The much-awaited Gazipur city election is over, the “we-knew-it-from-before” polls results are upon us, the “impartiality” of the police and the “neutrality” of the civil administration have once again been demonstrated, the never-too-late-to-follow “certificate” of the Election Commission has been delivered and, of course, our democracy now stands “strengthened”.
As some would have us believe, there is now nothing left for us to do but rejoice and prepare for the next city corporation election and enhance our democracy further.
There is no doubt that the Gazipur election was far calmer than the ones we are used to see. It also saw far less violence as there was no intra-party clash and as such it was peaceful. However, there are two distinct ways to have a peaceful election -- one where all parties diligently follow the rules set by the Election Commission; and two, by an overwhelming powerplay of the ruling party activists so that the opponents dare not protest even for clear and blatant violations of election rules.
So “peaceful election”, yes, but was it free and fair? According to the losers, it was not but very much so as per the victors. So where do the voters stand here? In the absence of any authentic opinion survey, the answer is anybody's guess. However, given the realities as we know them we would like to make the following comments.
Election is not a one-day affair. It is a process that starts far in advance of the polling day and is subject to, among many other things, the behaviour of the political parties and the roles of state institutions like law enforcement agencies, local administration and, most crucially, the Election Commission. Though voters are the central actors in the process, numerous ways have been developed to influence them to vote one way -- the ruling party's way.
The normal competition between various claimants to a person's vote has now given way to a sophisticated, manipulative mechanism, the most insidious of which is the use of state machinery to sway the election results -- an option available only to the party in power. This is done through a combination of manipulation and intimidation. In such a scenario, few things are overt and voters have a way of getting the message in the air. Is it of freedom to vote or is it of intimidation? The answer in the case of Gazipur is “blowin' in the wind,” to borrow from the famous Bob Dylan song.
How free were the voters expected to feel when they saw the frequent and unexplained arrests of opposition activists? How much faith were they supposed to have in their right to vote freely when they saw the arrests of eight BNP election coordinators just a week before the election? How much courage were the voters expected to muster when plainclothes agents picked up opposition polling agents and kept them incommunicado for the duration of the polling day? Did their faith in the elections increase when the EC kept mum after the BNP leaders informed them about this situation?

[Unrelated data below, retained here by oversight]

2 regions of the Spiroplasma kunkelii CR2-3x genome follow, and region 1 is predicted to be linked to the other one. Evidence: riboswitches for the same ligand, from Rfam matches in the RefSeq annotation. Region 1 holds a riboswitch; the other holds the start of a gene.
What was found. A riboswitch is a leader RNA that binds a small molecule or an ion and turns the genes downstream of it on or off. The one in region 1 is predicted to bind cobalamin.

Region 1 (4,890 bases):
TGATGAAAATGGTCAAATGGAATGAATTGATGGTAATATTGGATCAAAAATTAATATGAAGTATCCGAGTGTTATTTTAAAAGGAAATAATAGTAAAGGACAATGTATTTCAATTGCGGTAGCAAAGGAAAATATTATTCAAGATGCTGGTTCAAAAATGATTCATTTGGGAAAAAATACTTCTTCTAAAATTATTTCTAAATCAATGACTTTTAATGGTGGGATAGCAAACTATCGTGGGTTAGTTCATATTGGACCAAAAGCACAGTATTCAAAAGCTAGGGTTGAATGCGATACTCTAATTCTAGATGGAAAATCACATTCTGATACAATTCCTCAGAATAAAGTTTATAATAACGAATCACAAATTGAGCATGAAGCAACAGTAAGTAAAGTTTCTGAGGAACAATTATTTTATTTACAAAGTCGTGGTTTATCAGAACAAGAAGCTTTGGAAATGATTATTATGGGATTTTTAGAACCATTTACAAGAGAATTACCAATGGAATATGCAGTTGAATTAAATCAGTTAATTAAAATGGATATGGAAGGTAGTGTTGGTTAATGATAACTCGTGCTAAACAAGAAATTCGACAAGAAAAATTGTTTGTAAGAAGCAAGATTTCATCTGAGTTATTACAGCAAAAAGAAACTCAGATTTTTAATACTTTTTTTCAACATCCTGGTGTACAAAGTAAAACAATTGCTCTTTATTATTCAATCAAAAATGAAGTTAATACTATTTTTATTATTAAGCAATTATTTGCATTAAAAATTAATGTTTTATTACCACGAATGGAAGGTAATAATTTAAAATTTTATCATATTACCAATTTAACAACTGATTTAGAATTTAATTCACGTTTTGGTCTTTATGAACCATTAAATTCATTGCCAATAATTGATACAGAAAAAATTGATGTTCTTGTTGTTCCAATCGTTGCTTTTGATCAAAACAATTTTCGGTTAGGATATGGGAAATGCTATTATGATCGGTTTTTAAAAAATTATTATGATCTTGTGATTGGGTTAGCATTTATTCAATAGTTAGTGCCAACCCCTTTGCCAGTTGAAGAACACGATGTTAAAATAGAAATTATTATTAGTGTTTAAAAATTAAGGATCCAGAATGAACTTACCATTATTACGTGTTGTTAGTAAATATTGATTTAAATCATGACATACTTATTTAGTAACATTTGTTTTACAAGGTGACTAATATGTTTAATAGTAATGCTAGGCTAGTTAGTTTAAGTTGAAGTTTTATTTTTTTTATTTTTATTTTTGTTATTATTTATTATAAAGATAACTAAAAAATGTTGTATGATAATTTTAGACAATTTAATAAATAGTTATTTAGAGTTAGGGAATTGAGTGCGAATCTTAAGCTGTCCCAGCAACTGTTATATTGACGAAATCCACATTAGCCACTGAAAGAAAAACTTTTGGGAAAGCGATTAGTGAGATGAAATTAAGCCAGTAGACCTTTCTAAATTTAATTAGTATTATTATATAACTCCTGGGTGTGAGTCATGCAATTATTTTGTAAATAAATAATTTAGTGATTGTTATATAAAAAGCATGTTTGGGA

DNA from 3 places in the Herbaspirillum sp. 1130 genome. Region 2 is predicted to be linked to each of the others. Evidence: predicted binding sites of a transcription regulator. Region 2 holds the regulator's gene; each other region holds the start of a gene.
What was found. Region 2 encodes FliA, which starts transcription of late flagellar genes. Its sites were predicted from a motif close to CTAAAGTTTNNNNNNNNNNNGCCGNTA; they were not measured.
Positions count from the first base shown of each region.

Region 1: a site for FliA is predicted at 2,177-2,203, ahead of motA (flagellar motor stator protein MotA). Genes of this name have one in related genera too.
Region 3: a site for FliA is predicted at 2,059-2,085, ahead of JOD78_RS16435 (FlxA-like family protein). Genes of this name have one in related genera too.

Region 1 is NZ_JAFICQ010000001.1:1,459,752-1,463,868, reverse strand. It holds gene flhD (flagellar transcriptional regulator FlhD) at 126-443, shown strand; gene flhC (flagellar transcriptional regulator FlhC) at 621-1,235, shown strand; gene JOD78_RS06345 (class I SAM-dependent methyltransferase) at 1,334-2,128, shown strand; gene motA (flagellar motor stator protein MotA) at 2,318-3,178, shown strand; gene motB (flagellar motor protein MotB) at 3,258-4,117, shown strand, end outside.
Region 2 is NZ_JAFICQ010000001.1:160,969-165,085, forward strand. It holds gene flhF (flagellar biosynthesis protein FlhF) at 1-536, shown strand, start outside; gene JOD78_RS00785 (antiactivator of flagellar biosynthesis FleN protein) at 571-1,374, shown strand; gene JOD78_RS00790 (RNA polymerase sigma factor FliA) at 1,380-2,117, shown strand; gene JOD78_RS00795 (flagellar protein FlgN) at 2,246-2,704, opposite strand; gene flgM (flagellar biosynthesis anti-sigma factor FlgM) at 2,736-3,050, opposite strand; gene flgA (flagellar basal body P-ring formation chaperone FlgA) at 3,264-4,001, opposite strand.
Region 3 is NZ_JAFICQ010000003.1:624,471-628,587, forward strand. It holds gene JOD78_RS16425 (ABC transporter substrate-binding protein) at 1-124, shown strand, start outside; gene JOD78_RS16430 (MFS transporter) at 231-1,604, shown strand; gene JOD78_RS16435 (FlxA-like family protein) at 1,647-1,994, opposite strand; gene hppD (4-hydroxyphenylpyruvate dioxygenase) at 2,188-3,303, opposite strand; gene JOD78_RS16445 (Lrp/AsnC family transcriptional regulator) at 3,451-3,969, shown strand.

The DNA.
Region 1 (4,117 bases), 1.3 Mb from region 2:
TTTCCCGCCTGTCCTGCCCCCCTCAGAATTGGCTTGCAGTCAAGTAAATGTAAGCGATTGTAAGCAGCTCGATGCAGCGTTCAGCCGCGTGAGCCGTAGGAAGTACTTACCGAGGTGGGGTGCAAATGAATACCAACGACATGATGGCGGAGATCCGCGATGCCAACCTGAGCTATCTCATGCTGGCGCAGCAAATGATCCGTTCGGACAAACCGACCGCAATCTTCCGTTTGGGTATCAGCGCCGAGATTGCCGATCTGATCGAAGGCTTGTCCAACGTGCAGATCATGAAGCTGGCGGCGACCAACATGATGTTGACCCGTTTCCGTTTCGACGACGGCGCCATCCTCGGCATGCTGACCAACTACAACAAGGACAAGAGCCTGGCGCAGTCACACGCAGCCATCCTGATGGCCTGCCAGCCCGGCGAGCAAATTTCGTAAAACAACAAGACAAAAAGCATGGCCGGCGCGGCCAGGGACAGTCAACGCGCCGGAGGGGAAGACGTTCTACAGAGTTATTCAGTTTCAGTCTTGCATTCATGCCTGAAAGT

The police raids into opposition leaders and activists' homes are not something that increase voters' confidence in elections. Such raids and arrests had the desired effect -- spreading panic like wildfire and forcing party workers to go into hiding. This sent out the requisite signal as to which way the wind of power blew and the ultimate wisdom of a voter exercising his or her right freely.
Raids are far better than outright arrests of opposition activists, as done in the past, because it has the same effect and yet none of the negative publicity that results from such police actions. There have also been instances where opposition activists were picked up and given “free rides” to other districts from where they could not -- and many would not -- return in time to play any effective role in the polls.
How empowered did the voters feel when they saw a heavy presence of supporters of the ruling party candidate within the 400 yards of the polling centres that election rules mandate to be out of bounds for all but the voters and election officials? What message about the neutrality of the EC did such presence of activists of one candidate convey to a neutral voter?
Did not the absence of polling agents in polling centres, especially as the election day passed on, raise any question in the mind of the EC as to why? The standard answer by the EC that “no complaints” have come to its attention is unlikely to build confidence in the hearts and minds of voters who see opposite realities on the ground.
A related story needs to be told here. On May 31, the BNP mayoral candidate, Hasan Uddin Sarkar, filed a petition with the High Court seeking its order against the harassment and arrest of BNP activists and supporters by law enforcement agencies.
After the hearing, the HC issued a rule asking the authorities to explain in two weeks why they should not be directed not to make any indiscriminate arrests of the BNP candidate's supporters and workers. The order came on June 25, just a day before the election. While we are fully aware how busy and over-burdened the honourable High Court is, wasn't it possible to issue the order earlier?
As we put behind the Gazipur election, hold the three remaining ones and move towards the all-important national polls, we need to introspect seriously as to what elections are meant to be and the price a nation pays when it does not.
There supposed to be two winners in every election. The first is the candidate who gets elected. The second, and by far the more important, winner is the public confidence in the election process. After every exercise of his or her franchise, a voter must return home with the feeling that s/he was able to vote freely, and that his or her vote will be counted and it will have an impact, however insignificant, on the outcome. Did the voters in Gazipur return home with that sense of satisfaction? The answer, dear readers, is once again “blowin' in the wind”.